Back in 1980, people rarely scored their coke from women. Rarer still was a magazine that interviewed the seldom-seen “women in white.” Lesley Morrison spoke with two of them for the December, 1980 issue of High Times.
Cocaine has always been pictured as a male-dominance drug. In classical Peruvian times, it was the top Inca honchos who smugly chewed their coca cuds while the virgin maidens of Riobamba and Titicaca were sacrificed in gaudy fertility ceremonies to ensure an abundant harvest for next season’s crop. When Europe discovered coke a hundred years ago, repressed Victorian docs like Siggy Freud snorted it to erase their weirdo repressions, to raise their minds up off leather bicycle seats and soiled silk hankies long enough to Perpetrate the Act on their long-suffering sweethearts. Even today, most people conceive the woman’s role in the coke trade to consist of nervously muling Bolivian-woven handbags full of snort past airport dope dogs, while the men have all the fun, counting the money and shooting the guns and dropping each other in the river.
In reality, the modern cocaine scene abounds with sleek, chic young strumpets of snort. If you don’t hear much of them, it’s because they commonly give good weight, cut clean and lightly, keep tight security, and discreetly disdain to engage in the kind of macho bluff-and-threat numbers that provoke gunplay and drownings among male coqueros. These new “ladies of the white ” have, in fact, brought an unprecedented level of professionalism and glamour to the industry which has gained the respect of even such hide-bound traditionalist dope movers as Lesley Morrison.
Morrison, whose intermittent and unpredictable dispatches from the uttermost fringes of the global narcotics trade have made him a High Times legend, surprised us doubly this time by filing this interview from deep in the heart of darkest Manhattan. “Liz and Camille,” he explained on the tape, “dwell in a tasteful jet-powered houseboat on the Hudson with a stirring view of the George Washington Bridge, the midtown skyline, and spacious New York harbor, through which they regularly hydrofoil in broad daylight to retrieve consignments of coke buoyed next to Grancolombia pleasure liners. The interview was conducted just after one such midday sortie, with the goosebumps and pretty glistening water droplets still freshly sprinkled about their comely bikini marks. If before this I had harbored vague chauvinist resentments against women homing in onto the coke fraternity, I confess that I have been thoroughly—and very deftly —blandished out of them.”
Liz: Want another blow?
High Times: Yes, I’d love one, thanks.
Camille: This coke is our latest product. I may be biased, but I think it’s some of the best coke that’s been around in a long time.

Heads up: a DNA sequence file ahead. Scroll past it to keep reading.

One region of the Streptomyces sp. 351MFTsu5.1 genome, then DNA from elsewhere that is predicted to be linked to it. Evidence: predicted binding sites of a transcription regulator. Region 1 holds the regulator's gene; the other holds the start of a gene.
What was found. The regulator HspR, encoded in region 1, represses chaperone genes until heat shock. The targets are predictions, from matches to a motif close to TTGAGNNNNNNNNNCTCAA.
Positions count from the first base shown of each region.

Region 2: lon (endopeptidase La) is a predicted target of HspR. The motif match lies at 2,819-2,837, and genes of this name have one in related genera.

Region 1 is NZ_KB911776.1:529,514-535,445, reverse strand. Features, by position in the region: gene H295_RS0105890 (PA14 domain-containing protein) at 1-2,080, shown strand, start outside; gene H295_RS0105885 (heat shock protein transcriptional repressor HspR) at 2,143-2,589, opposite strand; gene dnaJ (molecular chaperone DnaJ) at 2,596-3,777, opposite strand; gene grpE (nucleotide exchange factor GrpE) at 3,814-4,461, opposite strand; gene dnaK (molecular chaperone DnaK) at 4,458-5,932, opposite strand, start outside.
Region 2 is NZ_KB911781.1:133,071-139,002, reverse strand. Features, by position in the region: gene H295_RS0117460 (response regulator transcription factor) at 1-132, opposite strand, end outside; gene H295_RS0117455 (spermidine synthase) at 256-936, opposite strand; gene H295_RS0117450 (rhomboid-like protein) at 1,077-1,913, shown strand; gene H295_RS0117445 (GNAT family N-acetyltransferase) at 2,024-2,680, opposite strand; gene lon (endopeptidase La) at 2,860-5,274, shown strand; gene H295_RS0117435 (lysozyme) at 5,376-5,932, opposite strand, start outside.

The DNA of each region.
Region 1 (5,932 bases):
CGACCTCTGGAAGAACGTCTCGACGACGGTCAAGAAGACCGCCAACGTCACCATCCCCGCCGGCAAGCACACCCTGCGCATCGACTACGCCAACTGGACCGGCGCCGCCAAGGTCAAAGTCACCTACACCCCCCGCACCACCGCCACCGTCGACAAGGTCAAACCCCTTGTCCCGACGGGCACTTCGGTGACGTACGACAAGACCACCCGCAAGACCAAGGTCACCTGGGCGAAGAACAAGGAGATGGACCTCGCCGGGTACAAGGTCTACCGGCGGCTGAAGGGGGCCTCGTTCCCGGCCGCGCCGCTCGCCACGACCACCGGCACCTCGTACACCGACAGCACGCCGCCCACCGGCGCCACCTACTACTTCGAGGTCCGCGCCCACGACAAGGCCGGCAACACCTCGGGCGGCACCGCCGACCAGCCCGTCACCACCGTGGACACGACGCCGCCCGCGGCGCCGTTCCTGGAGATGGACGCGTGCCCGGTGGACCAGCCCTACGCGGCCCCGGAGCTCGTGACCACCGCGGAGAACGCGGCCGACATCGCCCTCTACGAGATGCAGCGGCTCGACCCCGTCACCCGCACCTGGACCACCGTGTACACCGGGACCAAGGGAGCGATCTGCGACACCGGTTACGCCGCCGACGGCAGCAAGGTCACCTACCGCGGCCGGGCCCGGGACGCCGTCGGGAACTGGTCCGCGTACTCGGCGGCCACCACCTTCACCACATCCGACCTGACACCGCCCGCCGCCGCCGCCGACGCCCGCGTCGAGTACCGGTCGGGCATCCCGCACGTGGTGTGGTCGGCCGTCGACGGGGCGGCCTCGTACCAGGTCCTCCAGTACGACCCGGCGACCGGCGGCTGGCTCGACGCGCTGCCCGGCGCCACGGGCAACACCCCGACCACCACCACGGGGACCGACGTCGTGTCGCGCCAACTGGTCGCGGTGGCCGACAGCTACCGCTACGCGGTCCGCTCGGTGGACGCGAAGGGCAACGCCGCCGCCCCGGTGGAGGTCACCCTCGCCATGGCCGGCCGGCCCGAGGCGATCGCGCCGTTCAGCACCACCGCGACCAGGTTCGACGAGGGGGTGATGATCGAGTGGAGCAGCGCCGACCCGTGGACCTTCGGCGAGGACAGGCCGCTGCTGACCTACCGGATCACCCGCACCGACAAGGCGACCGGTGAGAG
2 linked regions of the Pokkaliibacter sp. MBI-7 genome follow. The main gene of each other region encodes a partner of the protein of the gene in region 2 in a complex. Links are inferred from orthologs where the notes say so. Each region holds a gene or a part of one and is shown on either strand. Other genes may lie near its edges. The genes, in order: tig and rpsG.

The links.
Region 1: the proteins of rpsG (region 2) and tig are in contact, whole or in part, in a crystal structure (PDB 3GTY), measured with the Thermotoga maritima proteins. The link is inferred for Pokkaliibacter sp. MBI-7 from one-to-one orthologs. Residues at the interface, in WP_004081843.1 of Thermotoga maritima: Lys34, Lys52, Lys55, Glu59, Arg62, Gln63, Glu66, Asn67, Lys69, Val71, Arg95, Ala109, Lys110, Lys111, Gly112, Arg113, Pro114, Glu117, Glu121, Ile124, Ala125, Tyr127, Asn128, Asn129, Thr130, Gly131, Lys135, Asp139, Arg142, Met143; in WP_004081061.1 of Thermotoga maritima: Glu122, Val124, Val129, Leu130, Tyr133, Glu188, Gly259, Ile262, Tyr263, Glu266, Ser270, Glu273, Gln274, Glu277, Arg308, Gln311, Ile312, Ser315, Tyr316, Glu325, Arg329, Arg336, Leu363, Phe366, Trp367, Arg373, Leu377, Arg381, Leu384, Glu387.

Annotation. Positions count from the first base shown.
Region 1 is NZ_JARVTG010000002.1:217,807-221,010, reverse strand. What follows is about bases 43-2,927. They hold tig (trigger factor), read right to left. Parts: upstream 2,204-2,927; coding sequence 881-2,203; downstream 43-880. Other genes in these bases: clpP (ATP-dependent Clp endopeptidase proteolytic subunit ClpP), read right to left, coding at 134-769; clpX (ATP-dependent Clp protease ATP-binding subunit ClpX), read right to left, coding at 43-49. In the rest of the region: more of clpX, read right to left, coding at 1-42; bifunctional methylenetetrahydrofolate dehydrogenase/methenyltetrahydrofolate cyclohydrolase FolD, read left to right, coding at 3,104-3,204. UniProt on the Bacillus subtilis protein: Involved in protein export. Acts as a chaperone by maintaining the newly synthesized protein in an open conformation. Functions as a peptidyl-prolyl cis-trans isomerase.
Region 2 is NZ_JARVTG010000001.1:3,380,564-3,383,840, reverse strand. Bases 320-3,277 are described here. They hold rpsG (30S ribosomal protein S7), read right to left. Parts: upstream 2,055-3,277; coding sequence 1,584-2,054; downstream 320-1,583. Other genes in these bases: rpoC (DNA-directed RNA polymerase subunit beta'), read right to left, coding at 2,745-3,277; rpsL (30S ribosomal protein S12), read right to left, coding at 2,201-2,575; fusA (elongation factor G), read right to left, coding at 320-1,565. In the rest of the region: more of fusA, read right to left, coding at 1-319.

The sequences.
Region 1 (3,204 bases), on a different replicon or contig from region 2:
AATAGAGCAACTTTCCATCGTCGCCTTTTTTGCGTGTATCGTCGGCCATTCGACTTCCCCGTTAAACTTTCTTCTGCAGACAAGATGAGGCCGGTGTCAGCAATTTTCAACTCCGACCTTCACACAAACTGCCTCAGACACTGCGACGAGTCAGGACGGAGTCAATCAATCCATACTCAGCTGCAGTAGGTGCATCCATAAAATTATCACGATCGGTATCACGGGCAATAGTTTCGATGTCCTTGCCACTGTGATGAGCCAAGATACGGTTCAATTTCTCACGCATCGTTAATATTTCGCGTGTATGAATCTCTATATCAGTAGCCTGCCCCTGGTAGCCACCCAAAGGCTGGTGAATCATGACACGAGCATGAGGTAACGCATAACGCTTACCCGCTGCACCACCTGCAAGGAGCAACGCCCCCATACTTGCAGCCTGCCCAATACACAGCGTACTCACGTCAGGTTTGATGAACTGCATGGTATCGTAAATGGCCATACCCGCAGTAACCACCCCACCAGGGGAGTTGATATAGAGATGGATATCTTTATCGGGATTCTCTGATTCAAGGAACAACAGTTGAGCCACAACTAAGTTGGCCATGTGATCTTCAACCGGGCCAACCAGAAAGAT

High Times: What country did it originate from?
Camille: It actually came in two different shipments. The total was 80 kilos. Each was individually sealed in plastic.
High Times: Did the coke have a lot of rocks in it?
Ladies: A lot… a lot of rocks.
High Times: I guess that’s good for sales.
Liz: Uh-huh, cosmetics means a lot. It’s easy to sell when anything’s pretty, including oneself.
Camille: We tested this coke to see if the rocks were reconstituted. Reconstituting is a popular method now of making rocks out of coke that’s already been cut. It looks as if they are pure natural rock formations. The microscope is an excellent way of finding out if the coke was reconstituted. That’s where cosmetics comes in. The reason for making rocks out of the shake or loose coke is that people want to see rocks and the South Americans know it. They oblige the buyer by making the rocks synthetically and, while they are at it, adding cut to it before making the rocks.
When it gets to the States, there are people who do the same thing to the coke—add more cut to it and reprocess the coke to make more rocks. It’s really disgusting. That’s why I think there is no pure coke found in America anymore.
High Times: What do you look for, cosmetically speaking. What is the most salable coke in town? Rocks? Flakes?
Camille: Depends on who you’re selling to. I used to think it was rocks, but now I see that not everybody feels that way, especially dealers. There’s flake that’s almost all one consistency. No rocks, but tastes good, looks good—in fact, looks beautiful, with iridescent flakes that shine beautifully.
Liz: Camille, who was it that had coke that was so shiny we were suspicious?
Camille: It was that guy from Miami. He said that the last time he was in New York, people had tired of his huge rocks and wanted flaky coke, so that’s what he brought this time. Sure was flaky, wasn’t it? The time before that he remembered people demanding rocks—the bigger the better—so he had the labs make up the coke with huge rocks. Remember, we lent it to High Times for the centerfold with the girl holding it in her hand: “Ooh la la cocaine,” I think it was called.